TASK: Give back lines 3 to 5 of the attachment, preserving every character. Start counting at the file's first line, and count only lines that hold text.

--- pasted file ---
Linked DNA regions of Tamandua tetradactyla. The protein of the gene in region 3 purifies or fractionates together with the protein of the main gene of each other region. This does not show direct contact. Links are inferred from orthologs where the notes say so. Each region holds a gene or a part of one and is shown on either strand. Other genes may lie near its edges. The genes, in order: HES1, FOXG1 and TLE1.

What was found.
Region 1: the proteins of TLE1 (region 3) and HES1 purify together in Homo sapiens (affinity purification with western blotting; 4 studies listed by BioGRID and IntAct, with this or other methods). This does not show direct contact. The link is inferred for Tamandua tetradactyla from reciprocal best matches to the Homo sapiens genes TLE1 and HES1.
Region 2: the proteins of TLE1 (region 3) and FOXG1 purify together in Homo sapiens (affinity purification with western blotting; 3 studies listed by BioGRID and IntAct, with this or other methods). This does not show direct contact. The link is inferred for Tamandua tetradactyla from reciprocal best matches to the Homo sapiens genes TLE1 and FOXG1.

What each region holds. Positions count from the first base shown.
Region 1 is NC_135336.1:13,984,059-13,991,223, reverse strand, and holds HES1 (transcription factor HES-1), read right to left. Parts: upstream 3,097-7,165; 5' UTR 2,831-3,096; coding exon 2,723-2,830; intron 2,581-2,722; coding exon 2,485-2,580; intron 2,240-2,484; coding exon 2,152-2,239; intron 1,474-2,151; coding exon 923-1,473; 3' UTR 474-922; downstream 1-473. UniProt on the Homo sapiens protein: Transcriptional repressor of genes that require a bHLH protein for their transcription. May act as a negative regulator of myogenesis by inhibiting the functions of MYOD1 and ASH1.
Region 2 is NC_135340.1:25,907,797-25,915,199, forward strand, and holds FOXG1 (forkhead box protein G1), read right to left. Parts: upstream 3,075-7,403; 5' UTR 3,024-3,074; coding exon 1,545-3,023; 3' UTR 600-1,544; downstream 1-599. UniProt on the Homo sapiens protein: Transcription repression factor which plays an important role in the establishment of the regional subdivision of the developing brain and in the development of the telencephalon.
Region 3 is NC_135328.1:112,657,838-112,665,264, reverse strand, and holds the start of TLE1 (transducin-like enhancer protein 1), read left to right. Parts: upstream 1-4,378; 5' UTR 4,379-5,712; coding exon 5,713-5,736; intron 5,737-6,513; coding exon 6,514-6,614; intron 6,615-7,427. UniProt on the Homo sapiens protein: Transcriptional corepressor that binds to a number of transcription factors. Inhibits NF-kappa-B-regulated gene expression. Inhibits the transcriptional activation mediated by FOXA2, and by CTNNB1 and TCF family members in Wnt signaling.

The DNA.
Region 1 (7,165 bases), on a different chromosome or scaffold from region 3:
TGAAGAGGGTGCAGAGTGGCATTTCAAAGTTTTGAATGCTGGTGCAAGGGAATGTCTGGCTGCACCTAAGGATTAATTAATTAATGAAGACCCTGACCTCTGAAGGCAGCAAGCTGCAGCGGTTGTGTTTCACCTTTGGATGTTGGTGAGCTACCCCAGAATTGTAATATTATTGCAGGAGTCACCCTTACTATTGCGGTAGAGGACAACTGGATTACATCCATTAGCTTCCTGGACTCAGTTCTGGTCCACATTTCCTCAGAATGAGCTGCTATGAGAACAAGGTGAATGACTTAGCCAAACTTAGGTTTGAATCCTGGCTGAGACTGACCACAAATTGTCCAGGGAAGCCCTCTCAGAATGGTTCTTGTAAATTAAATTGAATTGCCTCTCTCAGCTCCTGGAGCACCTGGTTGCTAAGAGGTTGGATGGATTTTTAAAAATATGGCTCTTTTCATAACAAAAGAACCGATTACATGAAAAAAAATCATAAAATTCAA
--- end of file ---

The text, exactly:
Region 1: the proteins of TLE1 (region 3) and HES1 purify together in Homo sapiens (affinity purification with western blotting; 4 studies listed by BioGRID and IntAct, with this or other methods). This does not show direct contact. The link is inferred for Tamandua tetradactyla from reciprocal best matches to the Homo sapiens genes TLE1 and HES1.
Region 2: the proteins of TLE1 (region 3) and FOXG1 purify together in Homo sapiens (affinity purification with western blotting; 3 studies listed by BioGRID and IntAct, with this or other methods). This does not show direct contact. The link is inferred for Tamandua tetradactyla from reciprocal best matches to the Homo sapiens genes TLE1 and FOXG1.

What each region holds. Positions count from the first base shown.